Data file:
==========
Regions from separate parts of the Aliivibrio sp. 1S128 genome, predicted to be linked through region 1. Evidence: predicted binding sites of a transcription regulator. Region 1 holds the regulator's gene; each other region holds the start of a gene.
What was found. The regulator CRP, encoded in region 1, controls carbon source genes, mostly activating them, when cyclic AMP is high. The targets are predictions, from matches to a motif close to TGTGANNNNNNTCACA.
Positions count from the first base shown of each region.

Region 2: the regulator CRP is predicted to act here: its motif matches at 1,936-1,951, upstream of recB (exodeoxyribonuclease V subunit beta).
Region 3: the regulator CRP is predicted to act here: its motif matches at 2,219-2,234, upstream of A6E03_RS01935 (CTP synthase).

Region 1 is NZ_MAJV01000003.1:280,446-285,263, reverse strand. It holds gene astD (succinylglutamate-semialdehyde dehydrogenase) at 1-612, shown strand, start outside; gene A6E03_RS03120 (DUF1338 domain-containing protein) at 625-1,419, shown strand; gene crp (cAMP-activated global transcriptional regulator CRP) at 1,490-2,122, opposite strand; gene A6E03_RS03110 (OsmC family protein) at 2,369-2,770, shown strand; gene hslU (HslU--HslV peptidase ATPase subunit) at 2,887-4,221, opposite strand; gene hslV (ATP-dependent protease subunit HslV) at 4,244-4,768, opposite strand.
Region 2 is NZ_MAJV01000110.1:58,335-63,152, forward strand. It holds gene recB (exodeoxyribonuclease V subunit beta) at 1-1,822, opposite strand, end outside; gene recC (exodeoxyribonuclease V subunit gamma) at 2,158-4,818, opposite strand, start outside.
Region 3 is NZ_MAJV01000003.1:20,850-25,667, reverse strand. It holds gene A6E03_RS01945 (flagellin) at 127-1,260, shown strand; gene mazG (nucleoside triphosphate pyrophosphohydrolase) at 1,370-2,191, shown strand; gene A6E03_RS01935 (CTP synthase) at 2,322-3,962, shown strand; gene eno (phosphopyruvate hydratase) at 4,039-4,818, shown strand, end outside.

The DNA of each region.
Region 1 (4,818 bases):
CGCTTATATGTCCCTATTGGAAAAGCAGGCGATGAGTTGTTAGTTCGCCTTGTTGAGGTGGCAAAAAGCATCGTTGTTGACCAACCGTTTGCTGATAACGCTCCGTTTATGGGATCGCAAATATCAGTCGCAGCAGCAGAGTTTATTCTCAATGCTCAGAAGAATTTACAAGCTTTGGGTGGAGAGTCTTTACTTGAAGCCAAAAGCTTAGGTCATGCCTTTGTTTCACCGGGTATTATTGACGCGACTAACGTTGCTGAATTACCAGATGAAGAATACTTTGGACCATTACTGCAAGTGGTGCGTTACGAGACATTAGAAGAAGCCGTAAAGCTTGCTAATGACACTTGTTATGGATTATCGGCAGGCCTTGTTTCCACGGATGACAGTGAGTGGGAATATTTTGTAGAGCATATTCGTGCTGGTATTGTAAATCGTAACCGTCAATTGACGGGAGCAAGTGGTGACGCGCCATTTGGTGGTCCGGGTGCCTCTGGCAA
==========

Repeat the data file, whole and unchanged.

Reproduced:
Regions from separate parts of the Aliivibrio sp. 1S128 genome, predicted to be linked through region 1. Evidence: predicted binding sites of a transcription regulator. Region 1 holds the regulator's gene; each other region holds the start of a gene.
What was found. The regulator CRP, encoded in region 1, controls carbon source genes, mostly activating them, when cyclic AMP is high. The targets are predictions, from matches to a motif close to TGTGANNNNNNTCACA.
Positions count from the first base shown of each region.

Region 2: the regulator CRP is predicted to act here: its motif matches at 1,936-1,951, upstream of recB (exodeoxyribonuclease V subunit beta).
Region 3: the regulator CRP is predicted to act here: its motif matches at 2,219-2,234, upstream of A6E03_RS01935 (CTP synthase).

Region 1 is NZ_MAJV01000003.1:280,446-285,263, reverse strand. It holds gene astD (succinylglutamate-semialdehyde dehydrogenase) at 1-612, shown strand, start outside; gene A6E03_RS03120 (DUF1338 domain-containing protein) at 625-1,419, shown strand; gene crp (cAMP-activated global transcriptional regulator CRP) at 1,490-2,122, opposite strand; gene A6E03_RS03110 (OsmC family protein) at 2,369-2,770, shown strand; gene hslU (HslU--HslV peptidase ATPase subunit) at 2,887-4,221, opposite strand; gene hslV (ATP-dependent protease subunit HslV) at 4,244-4,768, opposite strand.
Region 2 is NZ_MAJV01000110.1:58,335-63,152, forward strand. It holds gene recB (exodeoxyribonuclease V subunit beta) at 1-1,822, opposite strand, end outside; gene recC (exodeoxyribonuclease V subunit gamma) at 2,158-4,818, opposite strand, start outside.
Region 3 is NZ_MAJV01000003.1:20,850-25,667, reverse strand. It holds gene A6E03_RS01945 (flagellin) at 127-1,260, shown strand; gene mazG (nucleoside triphosphate pyrophosphohydrolase) at 1,370-2,191, shown strand; gene A6E03_RS01935 (CTP synthase) at 2,322-3,962, shown strand; gene eno (phosphopyruvate hydratase) at 4,039-4,818, shown strand, end outside.

The DNA of each region.
Region 1 (4,818 bases):
CGCTTATATGTCCCTATTGGAAAAGCAGGCGATGAGTTGTTAGTTCGCCTTGTTGAGGTGGCAAAAAGCATCGTTGTTGACCAACCGTTTGCTGATAACGCTCCGTTTATGGGATCGCAAATATCAGTCGCAGCAGCAGAGTTTATTCTCAATGCTCAGAAGAATTTACAAGCTTTGGGTGGAGAGTCTTTACTTGAAGCCAAAAGCTTAGGTCATGCCTTTGTTTCACCGGGTATTATTGACGCGACTAACGTTGCTGAATTACCAGATGAAGAATACTTTGGACCATTACTGCAAGTGGTGCGTTACGAGACATTAGAAGAAGCCGTAAAGCTTGCTAATGACACTTGTTATGGATTATCGGCAGGCCTTGTTTCCACGGATGACAGTGAGTGGGAATATTTTGTAGAGCATATTCGTGCTGGTATTGTAAATCGTAACCGTCAATTGACGGGAGCAAGTGGTGACGCGCCATTTGGTGGTCCGGGTGCCTCTGGCAA